“A critical element of our entire ecosystem and platform strategy requires that we look for those partners,” Jorge explains. It’s not always about solving challenging problems alone.
Recommended reading: Why innovation becomes more critical as your business matures
Focus on customers, not competition
Finding those win-win-wins requires a commitment to placing the customer at the center of the conversation. Like most professionals, Jorge keeps his eye on the competition, but other companies aren’t his main focus.
“At the end of the day, we try to focus more on ourselves,” he explains. “We focus on the problems that our customers are having. And we focus on identifying if we can solve them better than anyone else.”
When it’s not a core competency, Jorge looks to bring in a partner.
By keeping his focus on Intuit’s customers, Jorge ensures that product development moves in the right direction and that Intuit remains true to its mission in helping both businesses and individuals succeed financially.
In many ways, he believes that focusing on the competition can become a distraction.
The more you focus on the competition, the less you’re focused on the customer.
Prioritizing projects and products
In the world of product management and development, there’s always more work to be done. So while Jorge has no desire to “run an empire,” he could always use additional product managers and developers to support the many initiatives on his plate.
As a result, prioritizing projects is essential. And for that, Jorge returns to—you guessed it—the customer.
By identifying a customer’s most significant pain points and understanding their needs, Jorge can set appropriate priorities for his team of developers and project owners.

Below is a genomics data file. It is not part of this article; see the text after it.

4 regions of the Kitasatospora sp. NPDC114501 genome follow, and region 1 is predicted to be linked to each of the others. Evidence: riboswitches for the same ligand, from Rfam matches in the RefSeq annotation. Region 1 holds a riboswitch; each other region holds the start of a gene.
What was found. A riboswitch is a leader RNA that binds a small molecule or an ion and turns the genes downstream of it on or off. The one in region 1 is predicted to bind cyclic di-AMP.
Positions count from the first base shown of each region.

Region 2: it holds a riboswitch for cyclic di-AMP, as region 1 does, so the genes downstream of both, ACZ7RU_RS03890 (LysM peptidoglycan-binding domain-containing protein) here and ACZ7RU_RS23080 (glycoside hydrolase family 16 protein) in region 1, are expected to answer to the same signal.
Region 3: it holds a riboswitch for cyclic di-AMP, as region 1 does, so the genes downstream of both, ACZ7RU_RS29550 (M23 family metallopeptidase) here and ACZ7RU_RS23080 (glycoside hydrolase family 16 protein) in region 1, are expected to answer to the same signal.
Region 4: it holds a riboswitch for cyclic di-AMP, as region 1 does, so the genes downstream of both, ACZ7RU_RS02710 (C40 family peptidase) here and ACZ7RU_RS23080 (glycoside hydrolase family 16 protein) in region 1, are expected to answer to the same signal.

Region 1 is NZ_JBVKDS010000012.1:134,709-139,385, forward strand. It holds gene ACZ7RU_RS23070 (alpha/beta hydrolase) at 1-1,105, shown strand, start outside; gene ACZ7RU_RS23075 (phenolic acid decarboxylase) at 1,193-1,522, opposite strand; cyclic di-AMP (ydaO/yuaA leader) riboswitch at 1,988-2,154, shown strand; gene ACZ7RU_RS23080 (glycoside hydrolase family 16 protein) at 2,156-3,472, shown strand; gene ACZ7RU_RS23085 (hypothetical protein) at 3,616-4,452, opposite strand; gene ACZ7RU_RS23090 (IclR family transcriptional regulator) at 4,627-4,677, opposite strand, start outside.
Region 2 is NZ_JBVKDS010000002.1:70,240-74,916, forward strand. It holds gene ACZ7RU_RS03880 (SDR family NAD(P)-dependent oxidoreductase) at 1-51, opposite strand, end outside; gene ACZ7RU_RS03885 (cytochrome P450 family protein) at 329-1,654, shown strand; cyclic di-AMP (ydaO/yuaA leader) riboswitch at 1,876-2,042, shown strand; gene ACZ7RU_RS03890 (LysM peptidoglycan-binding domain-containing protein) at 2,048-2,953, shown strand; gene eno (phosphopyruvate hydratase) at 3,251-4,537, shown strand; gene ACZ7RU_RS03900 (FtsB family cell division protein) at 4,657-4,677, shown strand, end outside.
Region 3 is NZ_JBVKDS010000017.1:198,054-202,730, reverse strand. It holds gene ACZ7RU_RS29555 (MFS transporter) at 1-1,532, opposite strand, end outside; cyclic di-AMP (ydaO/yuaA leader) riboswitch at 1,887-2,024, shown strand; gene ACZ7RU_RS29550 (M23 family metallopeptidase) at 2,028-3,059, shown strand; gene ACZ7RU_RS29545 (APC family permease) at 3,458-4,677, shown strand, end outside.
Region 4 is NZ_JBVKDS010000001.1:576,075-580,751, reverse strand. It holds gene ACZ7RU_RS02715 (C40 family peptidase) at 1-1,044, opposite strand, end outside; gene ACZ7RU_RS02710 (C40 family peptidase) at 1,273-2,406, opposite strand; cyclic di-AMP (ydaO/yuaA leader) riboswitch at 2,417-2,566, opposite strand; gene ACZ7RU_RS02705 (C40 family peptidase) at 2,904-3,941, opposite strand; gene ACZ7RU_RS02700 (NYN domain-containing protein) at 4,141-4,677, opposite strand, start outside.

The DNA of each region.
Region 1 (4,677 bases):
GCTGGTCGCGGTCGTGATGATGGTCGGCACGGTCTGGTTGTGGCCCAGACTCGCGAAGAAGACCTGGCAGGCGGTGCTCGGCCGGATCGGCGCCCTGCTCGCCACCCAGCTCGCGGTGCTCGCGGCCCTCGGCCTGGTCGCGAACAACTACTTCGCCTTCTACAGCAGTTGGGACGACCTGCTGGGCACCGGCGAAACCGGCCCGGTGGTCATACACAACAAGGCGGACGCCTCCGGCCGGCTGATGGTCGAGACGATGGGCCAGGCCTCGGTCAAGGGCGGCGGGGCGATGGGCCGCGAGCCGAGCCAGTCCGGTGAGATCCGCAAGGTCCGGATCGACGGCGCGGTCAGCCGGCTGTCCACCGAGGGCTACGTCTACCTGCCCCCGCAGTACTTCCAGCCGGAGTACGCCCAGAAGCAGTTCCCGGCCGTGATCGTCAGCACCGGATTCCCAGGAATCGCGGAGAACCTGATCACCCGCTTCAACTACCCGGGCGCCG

“At the end of the day, we want to make sure that we're solving a big, important customer problem and that we can do that in a way that delivers significant benefits to the customer,” he says.
Stuart agrees: “If you’re solving the fourth or fifth most important problem, then you’re not going to sell very much.”
Making marketplaces easier to manage
One way Intuit is looking to improve small business customers’ lives has become increasingly important since the onset of COVID: making it easier for product-based companies to conduct their business online.
Small businesses must join and become active in multiple online marketplaces like Amazon and Etsy in order to succeed, but managing sales across more than one marketplace is cumbersome. It’s been an especially challenging shift for brick-and-mortar shops that are new to online sales.
“It’s a major pain point for a lot of our customers, and we think we can make it easier for them to play in these spaces without having to manage multiple distribution centers,” says Jorge.
By helping businesses more easily digitize their products, small business owners are freed from the minutiae of managing the technology component and can return to doing what they love.
Deciding when to say no
Back in Jorge’s first job out of college with Lacerte, the company made a bold decision to pass on developing software for Microsoft 3.1x.
Even though Lacerte’s more progressive customers pushed for the software, the company paused, waiting instead until Windows 95 came on the scene two years later. It proved to be a good decision and to Jorge, exemplifies the balancing act that can come with making customer-guided decisions.
Coming back to these same questions is what’s have fueled Intuit’s success thus far:
What are the opportunities? Is it a significant customer problem that needs to be solved? And how can we deliver substantial benefits to the customer?